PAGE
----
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Coindesk:  Bitcoin Halving Arrives: Mining Rewards Drop for Third Time in History

--- Quote ---Miners racing on the network to compete for freshly minted bitcoin produced the 630,000th block at 19:23 UTC on May 11, which triggered the programmed halving event, marking another milestone in the currency's 11-year history.
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--- Quote ---In an homage to Satoshi Nakamoto's iconic "brink of a second bailout" message in the 2009 genesis block, f2pool, which mined the 629,999th block (the last before the halving), embedded a reference to the current financial crisis: "NYTimes 09/Apr/2020 With $2.3T Injection, Fed’s Plan Far Exceeds 2008 Rescue.”
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--- Quote ---The 2020 halving, the third in the network's history, means the mining reward has now been reduced from 12.5 bitcoin per block to 6.25 units. It went down to 25 from 50 bitcoin per block in November 2012 and further decreased to 12.5 units in July 2016.
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--- Quote ---The immediate implication after halving is that the newly minted bitcoin in a day will fall from 1,800 to 900 units. That would also mean mining operators will see their daily total revenue – at bitcoin's current price of $8600 – reduced from $15 million to $8 million.

As such, it has been expected the computing power connected to the Bitcoin network will fall significantly after the halving as the revenue decrease will squeeze out those miner operators who lack efficient resources to cut their electricity costs.

However, it remains to be seen how that will play out after the halving. Currently, the average Bitcoin total computing power over the last seven days since the previous mining difficulty adjustment has hit a new all-time high of 121 exahashes per second (EH/s), beating the previous record of 118 EH/s, according to data from Chinese mining pool PoolIn.

As such, Bitcoin’s mining difficulty – a measure of how hard it is to compete for mining rewards – is expected to increase by 4.9% in about seven days to an all-time high above 16.55 trillion, based on PoolIn's data estimate.
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BTC's hashrate over time represents a mindblowing amount of electricity.

Damn, I just realized it's been 9 years this month since I started this thread. 

In the last couple weeks I’ve finally found the last major piece of technology I have been unable to cobble together on my own; a full Bitcoin node with an Electrum server and Tor connections to all the wallets I use.

MyNode is easy to download and try out on a virtual machine or Raspberry 4 platform and a $99 license gets you one button-push updates. Together with Tails again including the latest version of Electrum, a private local server linked to 100% air-gapped hardware wallets with PSBT capability gives the average guy all the tools needed to be their own bank.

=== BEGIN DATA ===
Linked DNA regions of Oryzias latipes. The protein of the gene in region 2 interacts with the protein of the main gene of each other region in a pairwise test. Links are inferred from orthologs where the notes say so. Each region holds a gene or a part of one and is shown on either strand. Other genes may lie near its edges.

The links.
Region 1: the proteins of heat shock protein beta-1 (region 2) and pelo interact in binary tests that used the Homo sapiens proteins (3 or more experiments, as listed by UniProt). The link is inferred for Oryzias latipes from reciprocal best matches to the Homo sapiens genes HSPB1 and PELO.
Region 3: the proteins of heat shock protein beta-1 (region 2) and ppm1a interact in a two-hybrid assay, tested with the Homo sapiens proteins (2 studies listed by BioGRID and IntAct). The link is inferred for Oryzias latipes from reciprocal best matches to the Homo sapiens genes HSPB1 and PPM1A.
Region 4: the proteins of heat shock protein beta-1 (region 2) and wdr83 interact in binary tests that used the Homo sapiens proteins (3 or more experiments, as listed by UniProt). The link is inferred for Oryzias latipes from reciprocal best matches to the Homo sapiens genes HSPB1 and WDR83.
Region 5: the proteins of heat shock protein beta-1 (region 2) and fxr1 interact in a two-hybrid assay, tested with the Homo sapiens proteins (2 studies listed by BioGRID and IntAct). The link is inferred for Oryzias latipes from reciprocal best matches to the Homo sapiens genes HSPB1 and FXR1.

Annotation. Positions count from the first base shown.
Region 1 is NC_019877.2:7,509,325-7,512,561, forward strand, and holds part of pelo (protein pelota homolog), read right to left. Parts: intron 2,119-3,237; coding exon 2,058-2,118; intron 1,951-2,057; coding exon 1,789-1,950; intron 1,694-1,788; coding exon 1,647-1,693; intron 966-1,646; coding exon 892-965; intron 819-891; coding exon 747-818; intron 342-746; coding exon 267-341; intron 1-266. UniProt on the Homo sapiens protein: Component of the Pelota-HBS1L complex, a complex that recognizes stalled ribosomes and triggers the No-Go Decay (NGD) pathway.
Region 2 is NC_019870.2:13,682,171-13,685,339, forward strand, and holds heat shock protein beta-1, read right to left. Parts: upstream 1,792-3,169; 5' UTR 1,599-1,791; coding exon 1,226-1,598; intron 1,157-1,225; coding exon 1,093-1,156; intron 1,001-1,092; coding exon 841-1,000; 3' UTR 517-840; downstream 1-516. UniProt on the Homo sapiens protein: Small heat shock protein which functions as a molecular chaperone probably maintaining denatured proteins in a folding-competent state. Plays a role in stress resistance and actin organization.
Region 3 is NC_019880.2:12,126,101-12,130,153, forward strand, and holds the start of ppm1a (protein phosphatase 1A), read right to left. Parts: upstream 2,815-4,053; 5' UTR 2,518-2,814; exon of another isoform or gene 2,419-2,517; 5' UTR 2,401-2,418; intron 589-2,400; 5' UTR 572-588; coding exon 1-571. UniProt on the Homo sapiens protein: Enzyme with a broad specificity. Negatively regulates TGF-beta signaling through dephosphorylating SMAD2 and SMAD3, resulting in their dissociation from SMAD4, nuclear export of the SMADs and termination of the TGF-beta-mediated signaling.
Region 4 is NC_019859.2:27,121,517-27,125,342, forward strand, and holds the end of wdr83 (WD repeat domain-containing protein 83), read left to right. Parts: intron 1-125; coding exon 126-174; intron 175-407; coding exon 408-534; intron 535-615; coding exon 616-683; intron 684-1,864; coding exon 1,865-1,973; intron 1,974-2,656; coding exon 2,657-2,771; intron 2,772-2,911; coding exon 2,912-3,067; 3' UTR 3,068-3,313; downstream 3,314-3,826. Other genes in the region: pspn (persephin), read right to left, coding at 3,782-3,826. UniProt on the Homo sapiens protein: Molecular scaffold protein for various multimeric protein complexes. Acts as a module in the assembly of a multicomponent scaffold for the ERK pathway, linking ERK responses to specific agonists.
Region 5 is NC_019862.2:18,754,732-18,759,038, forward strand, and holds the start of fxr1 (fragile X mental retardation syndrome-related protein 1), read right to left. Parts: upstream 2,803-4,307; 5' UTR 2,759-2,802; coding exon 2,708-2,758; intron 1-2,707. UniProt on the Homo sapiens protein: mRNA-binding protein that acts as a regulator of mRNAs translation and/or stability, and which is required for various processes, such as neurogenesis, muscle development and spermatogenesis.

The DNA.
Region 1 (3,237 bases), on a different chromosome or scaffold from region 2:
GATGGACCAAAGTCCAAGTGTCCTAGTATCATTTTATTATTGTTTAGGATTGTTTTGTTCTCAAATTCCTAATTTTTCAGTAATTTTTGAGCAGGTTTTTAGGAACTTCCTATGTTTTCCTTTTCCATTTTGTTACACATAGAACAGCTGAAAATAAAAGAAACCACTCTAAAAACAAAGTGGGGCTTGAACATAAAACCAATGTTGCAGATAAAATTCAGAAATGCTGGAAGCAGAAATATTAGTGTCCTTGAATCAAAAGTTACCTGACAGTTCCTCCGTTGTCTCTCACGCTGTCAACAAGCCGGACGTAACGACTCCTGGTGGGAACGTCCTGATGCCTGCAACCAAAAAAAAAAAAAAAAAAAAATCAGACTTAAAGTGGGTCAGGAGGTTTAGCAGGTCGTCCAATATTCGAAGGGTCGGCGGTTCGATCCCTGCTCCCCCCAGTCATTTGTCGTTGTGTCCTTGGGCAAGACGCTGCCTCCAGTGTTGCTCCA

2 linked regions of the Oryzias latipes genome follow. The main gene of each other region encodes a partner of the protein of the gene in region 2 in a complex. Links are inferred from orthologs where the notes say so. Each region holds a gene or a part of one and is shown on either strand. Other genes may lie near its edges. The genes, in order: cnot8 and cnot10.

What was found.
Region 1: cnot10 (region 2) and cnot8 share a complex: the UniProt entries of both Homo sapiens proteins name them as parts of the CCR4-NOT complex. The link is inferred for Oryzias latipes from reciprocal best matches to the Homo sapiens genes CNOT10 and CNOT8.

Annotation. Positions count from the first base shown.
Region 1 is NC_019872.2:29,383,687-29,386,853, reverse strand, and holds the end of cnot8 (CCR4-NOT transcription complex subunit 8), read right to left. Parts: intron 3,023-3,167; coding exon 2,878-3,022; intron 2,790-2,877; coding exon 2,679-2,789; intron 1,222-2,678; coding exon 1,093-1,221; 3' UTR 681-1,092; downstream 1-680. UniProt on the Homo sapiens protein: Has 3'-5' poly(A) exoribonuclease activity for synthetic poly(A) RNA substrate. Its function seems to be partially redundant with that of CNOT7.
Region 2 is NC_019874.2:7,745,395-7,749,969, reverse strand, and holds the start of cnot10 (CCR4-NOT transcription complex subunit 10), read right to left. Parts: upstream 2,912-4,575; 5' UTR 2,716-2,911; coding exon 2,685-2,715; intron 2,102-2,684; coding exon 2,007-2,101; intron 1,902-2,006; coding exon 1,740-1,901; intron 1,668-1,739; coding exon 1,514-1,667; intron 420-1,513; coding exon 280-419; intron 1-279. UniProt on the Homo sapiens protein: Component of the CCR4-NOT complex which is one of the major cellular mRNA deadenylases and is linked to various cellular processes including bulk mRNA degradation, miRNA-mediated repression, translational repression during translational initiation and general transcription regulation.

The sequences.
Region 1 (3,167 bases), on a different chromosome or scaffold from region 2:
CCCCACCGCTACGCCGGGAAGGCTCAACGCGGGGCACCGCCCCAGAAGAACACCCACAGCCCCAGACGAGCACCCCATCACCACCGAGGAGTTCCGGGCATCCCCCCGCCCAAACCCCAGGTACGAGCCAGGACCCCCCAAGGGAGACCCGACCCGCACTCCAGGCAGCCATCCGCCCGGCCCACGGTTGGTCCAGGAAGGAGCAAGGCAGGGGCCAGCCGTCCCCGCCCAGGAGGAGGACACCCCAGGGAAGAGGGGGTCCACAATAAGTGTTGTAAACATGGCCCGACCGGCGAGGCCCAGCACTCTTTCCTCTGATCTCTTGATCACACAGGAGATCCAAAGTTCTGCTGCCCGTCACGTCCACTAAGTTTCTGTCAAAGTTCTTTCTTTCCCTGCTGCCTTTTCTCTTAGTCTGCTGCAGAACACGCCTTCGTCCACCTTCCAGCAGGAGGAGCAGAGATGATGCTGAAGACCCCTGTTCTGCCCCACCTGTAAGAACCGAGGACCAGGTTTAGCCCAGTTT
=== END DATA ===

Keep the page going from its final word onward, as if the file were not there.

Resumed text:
--- Quote from: FreeLancer on July 08, 2019, 01:45:05 AM ---Currently, in by opinion, the best wallet system combines the strengths of the hardware wallets with Electrum.  Set up an Electrum wallet with a hardware device, like the Trezor, holding the private keys and you've got a very powerful and secure system.  The Electrum file on your computer contains no private keys so the concerns about that computer being online are greatly minimized.  Should the computer with the Electrum wallet go down or get stolen, if you still have the Trezor you haven't lost your funds and can access them easily on Trezor's wallet application.  If you lose both Electrum and the Trezor you can rebuild the wallet from the seed phrase.  If you want to go even better, generate a multisignature wallet scheme on Electrum that utilizes 2 out of 3 hardware wallets for signing transactions.  Or go big and do a 10 of 15 multisig scenario.  Electrum will do that.  It's incredibly versatile, I recommend everyone try it.

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Many great developments in the bitcoin wallet space over the last year.  While Electrum still plays a vital role in my wallet scheme, Trezor and Ledger hardware wallets have fallen by the wayside, replaced by the superior ColdCard device. 

The CC is designed as a standalone device that can be operated entirely offline, with the ability to create and store private keys internally via its secure enclave.  Equipped with a MicroSD slot, the CC can communicate with Electrum desktop software without the USB connection required by other hardware wallets.  Transaction information can be passed between Electrum and the CC for signing and broadcasting via MicroSD card.  Or, for the less paranoid, you can still hook up to Electrum with USB, like a Trezor or Ledger, and save those steps. 

A long awaited recent upgrade to Electrum 4.0 now allows for creation of multisignature wallets offline using multiple CC devices without having to connect to Electrum via USB.  Add in the ease with which you can securely connect Electrum to the blockchain using a full node like myNode and nagging worries about inadvertently sharing your addresses and balances with a malicious public Electrum server are a thing of the past.

Interestingly, Electrum, myNode, and ColdCard are bitcoin-only solutions, because wallet technology designed to handle multiple cryptocurrencies are just plain harder to secure. 


--- Quote from: FreeLancer on December 19, 2013, 03:29:02 PM ---The volatility is scary as heck in both directions, but the technology has proved itself far beyond what many could ever have dreamed. A decentralized shared ledger documenting ownership is a potentially revolutionary concept that could rival internet protocol in its ability to shatter the status quo. But there will be many white-knuckle moments before we get to $40,000.

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